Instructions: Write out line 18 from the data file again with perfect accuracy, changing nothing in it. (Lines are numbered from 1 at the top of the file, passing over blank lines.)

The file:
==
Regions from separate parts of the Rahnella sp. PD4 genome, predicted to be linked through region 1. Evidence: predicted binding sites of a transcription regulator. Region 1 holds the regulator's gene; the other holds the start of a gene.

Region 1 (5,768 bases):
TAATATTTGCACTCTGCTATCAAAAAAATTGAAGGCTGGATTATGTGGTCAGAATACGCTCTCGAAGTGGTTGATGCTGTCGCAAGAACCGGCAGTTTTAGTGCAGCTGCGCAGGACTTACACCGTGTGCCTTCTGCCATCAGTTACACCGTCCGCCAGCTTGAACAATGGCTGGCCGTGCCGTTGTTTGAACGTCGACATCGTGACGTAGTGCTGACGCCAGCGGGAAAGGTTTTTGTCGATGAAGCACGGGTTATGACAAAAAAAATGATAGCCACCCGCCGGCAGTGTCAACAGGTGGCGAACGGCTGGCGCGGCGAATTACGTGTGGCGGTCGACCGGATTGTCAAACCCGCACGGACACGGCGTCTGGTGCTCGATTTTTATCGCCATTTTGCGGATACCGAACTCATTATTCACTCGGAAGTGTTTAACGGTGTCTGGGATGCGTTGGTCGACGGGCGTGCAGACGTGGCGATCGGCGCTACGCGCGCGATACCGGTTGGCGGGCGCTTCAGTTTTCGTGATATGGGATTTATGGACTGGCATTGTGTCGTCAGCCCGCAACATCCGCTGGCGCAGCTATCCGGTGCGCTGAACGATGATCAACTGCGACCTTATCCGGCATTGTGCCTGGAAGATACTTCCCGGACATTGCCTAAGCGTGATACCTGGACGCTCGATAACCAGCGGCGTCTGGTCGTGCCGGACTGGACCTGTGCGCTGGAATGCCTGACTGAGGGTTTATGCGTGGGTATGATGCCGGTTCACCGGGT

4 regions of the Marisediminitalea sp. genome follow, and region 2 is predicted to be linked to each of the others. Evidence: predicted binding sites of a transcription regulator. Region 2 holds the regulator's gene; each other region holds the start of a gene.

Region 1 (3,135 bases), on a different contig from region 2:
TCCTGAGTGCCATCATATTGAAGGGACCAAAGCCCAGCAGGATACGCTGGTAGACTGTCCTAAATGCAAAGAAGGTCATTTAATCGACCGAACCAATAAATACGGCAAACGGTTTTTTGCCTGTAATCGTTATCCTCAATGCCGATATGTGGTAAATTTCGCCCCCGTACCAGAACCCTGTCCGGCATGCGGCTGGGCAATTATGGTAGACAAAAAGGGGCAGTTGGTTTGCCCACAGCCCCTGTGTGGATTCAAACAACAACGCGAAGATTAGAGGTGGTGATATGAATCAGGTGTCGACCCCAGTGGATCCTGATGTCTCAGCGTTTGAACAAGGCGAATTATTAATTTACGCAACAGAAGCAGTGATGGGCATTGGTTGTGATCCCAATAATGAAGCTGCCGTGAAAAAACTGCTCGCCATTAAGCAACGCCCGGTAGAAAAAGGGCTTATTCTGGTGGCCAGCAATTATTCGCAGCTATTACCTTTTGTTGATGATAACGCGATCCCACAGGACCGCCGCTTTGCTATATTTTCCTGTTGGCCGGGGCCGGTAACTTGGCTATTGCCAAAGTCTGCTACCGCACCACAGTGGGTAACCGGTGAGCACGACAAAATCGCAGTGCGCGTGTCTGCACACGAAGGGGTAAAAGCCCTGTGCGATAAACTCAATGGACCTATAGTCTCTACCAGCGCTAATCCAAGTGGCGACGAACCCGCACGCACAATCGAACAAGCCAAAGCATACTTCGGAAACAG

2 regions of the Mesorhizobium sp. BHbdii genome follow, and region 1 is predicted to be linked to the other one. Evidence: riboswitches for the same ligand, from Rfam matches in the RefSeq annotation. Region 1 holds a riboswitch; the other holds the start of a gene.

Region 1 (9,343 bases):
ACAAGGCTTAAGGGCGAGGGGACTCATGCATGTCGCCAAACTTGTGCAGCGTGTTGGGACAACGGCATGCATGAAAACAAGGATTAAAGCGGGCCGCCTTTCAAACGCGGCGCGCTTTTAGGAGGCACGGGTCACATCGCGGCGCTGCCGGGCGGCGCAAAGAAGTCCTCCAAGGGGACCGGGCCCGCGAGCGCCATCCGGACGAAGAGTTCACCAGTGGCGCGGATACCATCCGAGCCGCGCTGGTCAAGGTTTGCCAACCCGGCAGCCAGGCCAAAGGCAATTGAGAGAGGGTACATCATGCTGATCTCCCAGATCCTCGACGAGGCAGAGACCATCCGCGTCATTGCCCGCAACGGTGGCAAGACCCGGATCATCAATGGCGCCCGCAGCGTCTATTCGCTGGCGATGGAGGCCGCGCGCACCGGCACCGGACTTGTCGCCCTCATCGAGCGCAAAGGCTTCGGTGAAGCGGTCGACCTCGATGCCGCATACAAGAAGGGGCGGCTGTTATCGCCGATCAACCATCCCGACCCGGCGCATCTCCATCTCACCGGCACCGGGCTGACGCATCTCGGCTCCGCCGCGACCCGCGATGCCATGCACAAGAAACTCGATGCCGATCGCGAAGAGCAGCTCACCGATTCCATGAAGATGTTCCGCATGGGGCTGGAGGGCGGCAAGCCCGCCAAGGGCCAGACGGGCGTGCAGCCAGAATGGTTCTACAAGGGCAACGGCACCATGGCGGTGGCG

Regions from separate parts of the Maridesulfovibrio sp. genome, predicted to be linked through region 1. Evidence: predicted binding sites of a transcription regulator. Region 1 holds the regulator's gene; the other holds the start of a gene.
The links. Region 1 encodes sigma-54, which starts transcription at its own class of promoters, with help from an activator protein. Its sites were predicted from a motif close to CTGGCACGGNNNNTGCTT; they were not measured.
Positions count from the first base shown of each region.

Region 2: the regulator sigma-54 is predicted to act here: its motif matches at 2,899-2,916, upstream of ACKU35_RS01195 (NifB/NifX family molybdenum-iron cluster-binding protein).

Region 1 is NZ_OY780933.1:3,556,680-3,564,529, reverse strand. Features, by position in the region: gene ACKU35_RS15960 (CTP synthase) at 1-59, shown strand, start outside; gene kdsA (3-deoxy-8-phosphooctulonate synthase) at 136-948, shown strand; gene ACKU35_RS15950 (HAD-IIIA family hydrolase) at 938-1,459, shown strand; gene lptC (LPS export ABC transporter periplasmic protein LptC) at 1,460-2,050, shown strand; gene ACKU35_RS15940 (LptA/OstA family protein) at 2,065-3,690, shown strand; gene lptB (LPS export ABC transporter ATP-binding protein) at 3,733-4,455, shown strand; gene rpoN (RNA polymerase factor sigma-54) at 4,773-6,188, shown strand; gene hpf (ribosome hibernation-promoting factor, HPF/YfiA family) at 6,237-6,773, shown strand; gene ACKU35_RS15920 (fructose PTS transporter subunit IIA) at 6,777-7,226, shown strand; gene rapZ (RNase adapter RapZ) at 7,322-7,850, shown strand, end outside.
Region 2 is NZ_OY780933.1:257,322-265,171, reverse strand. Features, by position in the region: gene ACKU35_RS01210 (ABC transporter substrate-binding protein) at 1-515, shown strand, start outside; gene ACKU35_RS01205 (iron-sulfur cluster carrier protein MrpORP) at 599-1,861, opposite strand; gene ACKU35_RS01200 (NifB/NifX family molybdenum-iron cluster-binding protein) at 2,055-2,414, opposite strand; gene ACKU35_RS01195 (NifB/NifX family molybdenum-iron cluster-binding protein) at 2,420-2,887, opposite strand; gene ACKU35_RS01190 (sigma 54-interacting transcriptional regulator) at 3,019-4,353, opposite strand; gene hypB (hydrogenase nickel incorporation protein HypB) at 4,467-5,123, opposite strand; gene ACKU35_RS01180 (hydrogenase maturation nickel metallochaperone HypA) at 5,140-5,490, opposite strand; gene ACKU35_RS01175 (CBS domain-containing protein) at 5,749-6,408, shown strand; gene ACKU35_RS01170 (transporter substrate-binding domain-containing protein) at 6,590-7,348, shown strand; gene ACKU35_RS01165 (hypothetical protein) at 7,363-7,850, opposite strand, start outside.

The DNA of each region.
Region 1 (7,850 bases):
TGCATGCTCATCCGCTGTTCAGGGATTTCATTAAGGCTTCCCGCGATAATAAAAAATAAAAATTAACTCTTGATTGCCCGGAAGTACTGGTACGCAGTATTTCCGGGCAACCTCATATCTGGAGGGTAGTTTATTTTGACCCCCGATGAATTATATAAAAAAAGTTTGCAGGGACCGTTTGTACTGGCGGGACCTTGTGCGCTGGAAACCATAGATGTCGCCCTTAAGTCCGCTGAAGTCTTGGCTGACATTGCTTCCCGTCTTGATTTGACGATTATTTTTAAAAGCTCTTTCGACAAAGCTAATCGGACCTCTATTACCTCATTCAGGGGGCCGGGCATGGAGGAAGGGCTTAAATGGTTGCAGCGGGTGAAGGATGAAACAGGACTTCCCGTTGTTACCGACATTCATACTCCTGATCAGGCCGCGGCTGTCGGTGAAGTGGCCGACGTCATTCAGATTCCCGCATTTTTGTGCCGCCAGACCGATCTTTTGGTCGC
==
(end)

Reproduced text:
TGCATGCTCATCCGCTGTTCAGGGATTTCATTAAGGCTTCCCGCGATAATAAAAAATAAAAATTAACTCTTGATTGCCCGGAAGTACTGGTACGCAGTATTTCCGGGCAACCTCATATCTGGAGGGTAGTTTATTTTGACCCCCGATGAATTATATAAAAAAAGTTTGCAGGGACCGTTTGTACTGGCGGGACCTTGTGCGCTGGAAACCATAGATGTCGCCCTTAAGTCCGCTGAAGTCTTGGCTGACATTGCTTCCCGTCTTGATTTGACGATTATTTTTAAAAGCTCTTTCGACAAAGCTAATCGGACCTCTATTACCTCATTCAGGGGGCCGGGCATGGAGGAAGGGCTTAAATGGTTGCAGCGGGTGAAGGATGAAACAGGACTTCCCGTTGTTACCGACATTCATACTCCTGATCAGGCCGCGGCTGTCGGTGAAGTGGCCGACGTCATTCAGATTCCCGCATTTTTGTGCCGCCAGACCGATCTTTTGGTCGC